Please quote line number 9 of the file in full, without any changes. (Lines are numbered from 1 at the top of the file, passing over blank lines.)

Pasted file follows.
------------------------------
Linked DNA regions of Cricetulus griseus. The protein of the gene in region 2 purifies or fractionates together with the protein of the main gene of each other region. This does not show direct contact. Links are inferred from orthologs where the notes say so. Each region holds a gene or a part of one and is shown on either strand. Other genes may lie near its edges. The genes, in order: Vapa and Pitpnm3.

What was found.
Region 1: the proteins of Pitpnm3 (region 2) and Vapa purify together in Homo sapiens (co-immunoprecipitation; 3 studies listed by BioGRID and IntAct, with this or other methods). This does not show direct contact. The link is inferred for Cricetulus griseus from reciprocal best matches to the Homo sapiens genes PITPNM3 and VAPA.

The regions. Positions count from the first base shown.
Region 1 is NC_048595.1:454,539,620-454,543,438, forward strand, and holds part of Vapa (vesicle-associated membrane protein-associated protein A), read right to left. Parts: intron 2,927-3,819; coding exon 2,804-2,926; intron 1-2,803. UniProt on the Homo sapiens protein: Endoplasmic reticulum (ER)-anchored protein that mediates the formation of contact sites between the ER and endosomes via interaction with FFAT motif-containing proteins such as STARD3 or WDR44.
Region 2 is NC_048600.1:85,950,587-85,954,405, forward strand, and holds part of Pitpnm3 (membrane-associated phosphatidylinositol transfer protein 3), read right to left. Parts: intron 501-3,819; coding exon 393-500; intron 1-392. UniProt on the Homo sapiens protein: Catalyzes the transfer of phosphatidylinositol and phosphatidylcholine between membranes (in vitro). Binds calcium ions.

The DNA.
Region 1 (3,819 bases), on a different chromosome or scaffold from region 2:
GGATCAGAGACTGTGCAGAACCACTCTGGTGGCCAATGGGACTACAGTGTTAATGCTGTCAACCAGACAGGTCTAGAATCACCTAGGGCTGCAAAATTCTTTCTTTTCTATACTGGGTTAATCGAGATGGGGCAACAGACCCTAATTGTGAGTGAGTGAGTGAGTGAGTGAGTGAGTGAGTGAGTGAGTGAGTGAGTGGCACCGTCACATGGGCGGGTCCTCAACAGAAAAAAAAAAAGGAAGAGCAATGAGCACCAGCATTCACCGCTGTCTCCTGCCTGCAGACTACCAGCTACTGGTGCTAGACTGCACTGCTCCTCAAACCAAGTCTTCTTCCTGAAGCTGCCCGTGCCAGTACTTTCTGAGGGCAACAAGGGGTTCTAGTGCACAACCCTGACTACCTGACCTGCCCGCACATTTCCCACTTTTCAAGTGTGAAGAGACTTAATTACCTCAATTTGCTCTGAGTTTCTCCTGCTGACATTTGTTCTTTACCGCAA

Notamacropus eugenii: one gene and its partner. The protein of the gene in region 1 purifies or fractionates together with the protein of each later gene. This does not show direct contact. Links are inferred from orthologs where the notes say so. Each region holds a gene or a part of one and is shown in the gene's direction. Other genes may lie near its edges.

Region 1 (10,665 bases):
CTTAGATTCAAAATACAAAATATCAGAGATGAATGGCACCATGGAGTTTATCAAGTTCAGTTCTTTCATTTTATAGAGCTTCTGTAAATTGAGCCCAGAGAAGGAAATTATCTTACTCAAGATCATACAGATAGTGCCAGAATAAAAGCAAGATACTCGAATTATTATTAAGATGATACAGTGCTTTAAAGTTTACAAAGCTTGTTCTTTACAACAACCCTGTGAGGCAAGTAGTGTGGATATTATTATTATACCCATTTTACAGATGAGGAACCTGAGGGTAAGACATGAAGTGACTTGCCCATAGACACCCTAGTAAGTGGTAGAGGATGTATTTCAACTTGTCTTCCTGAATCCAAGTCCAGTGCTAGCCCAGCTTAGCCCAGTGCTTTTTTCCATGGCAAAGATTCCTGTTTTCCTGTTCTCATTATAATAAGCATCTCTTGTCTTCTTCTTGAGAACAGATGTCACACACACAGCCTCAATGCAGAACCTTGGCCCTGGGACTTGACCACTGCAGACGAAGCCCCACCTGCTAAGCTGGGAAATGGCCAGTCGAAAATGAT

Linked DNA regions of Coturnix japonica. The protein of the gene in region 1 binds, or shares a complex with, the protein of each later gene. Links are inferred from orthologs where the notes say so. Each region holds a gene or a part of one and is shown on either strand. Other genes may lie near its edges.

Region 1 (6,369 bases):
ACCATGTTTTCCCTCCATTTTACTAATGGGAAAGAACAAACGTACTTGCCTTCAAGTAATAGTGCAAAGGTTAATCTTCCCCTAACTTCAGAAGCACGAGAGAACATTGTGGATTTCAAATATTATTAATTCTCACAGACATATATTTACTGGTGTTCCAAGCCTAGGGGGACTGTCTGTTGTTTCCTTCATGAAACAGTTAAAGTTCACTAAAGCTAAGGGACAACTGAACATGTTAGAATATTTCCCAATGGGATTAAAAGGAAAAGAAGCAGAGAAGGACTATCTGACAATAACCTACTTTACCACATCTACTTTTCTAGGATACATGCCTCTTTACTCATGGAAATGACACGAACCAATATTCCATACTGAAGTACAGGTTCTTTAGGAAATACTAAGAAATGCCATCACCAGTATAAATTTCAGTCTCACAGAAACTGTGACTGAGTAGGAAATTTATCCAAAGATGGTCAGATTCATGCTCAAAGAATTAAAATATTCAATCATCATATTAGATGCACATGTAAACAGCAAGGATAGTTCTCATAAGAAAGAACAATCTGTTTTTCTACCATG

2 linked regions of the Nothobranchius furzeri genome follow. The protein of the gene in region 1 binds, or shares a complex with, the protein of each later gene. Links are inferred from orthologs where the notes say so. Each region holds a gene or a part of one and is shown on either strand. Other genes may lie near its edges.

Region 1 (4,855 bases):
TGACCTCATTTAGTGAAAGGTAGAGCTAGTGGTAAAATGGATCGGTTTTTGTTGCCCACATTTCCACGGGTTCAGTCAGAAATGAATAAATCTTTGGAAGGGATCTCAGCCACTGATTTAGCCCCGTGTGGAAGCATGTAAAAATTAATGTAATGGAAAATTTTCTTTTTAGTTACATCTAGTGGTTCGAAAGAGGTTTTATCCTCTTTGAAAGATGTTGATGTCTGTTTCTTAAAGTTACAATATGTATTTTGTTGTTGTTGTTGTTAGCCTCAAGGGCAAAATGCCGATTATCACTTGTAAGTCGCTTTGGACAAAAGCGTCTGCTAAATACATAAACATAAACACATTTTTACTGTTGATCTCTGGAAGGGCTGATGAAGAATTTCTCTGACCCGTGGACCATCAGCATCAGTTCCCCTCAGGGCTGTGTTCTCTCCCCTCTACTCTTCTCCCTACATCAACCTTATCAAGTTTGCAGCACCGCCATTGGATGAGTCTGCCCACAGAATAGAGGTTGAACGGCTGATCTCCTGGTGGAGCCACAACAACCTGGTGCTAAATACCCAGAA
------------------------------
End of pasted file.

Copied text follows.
GGATCAGAGACTGTGCAGAACCACTCTGGTGGCCAATGGGACTACAGTGTTAATGCTGTCAACCAGACAGGTCTAGAATCACCTAGGGCTGCAAAATTCTTTCTTTTCTATACTGGGTTAATCGAGATGGGGCAACAGACCCTAATTGTGAGTGAGTGAGTGAGTGAGTGAGTGAGTGAGTGAGTGAGTGAGTGAGTGGCACCGTCACATGGGCGGGTCCTCAACAGAAAAAAAAAAAGGAAGAGCAATGAGCACCAGCATTCACCGCTGTCTCCTGCCTGCAGACTACCAGCTACTGGTGCTAGACTGCACTGCTCCTCAAACCAAGTCTTCTTCCTGAAGCTGCCCGTGCCAGTACTTTCTGAGGGCAACAAGGGGTTCTAGTGCACAACCCTGACTACCTGACCTGCCCGCACATTTCCCACTTTTCAAGTGTGAAGAGACTTAATTACCTCAATTTGCTCTGAGTTTCTCCTGCTGACATTTGTTCTTTACCGCAA